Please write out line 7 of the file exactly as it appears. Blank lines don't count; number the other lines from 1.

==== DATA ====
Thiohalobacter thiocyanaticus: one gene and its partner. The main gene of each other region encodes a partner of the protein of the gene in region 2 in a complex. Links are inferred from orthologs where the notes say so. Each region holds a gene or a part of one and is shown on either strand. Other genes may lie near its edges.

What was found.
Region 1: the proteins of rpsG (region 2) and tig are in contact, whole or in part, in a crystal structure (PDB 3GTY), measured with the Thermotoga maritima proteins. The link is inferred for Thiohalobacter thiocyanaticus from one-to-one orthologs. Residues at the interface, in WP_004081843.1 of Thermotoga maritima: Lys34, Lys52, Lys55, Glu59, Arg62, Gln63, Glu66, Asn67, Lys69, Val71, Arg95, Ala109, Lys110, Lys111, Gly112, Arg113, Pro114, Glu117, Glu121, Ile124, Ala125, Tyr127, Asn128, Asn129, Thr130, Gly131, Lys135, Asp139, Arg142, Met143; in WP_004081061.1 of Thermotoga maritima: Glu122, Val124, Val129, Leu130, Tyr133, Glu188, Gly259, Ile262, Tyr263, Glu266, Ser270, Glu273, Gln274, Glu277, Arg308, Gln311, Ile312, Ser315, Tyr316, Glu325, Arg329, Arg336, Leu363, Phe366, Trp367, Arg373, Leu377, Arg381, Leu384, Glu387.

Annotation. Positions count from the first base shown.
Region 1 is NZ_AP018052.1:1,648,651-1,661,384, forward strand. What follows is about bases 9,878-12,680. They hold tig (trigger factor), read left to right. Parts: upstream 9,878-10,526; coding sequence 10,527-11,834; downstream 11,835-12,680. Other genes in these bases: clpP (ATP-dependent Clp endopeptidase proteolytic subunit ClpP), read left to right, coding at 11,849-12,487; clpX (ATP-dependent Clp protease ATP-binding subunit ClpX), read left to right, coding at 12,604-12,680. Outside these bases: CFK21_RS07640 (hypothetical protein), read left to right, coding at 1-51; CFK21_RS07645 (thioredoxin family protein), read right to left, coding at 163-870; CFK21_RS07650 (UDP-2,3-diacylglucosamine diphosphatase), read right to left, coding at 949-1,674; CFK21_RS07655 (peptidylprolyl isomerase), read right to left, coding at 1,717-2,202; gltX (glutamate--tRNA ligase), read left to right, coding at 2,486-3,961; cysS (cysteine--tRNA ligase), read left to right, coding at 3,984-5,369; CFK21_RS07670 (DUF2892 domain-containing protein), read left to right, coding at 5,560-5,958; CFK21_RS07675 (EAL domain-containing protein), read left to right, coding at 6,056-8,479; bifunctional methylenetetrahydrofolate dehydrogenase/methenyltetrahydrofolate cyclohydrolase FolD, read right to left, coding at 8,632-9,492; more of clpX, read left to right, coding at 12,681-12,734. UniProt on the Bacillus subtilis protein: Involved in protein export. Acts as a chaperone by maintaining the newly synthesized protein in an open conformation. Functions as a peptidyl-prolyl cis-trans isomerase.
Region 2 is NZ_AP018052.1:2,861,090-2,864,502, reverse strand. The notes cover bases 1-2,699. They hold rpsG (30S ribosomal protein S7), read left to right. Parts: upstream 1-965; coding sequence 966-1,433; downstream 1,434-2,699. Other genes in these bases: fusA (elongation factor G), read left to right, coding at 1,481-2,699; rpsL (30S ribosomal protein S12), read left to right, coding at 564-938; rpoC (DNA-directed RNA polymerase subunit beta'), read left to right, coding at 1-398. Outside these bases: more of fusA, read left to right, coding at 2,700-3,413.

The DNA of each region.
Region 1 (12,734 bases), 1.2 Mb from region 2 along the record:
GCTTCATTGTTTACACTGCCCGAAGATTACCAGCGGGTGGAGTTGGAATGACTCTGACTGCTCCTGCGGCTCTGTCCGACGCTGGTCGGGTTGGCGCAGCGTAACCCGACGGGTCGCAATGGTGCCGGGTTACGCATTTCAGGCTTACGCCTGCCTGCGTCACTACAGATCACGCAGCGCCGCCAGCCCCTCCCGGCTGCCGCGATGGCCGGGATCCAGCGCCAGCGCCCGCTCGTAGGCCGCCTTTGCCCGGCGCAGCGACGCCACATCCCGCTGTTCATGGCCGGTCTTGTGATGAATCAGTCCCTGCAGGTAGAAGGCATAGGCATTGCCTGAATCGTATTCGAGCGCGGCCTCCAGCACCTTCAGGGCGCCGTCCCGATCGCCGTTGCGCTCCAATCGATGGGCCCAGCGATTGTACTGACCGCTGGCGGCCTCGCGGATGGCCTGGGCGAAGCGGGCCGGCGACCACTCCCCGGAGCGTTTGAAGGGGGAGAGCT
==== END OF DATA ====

The DNA of each region.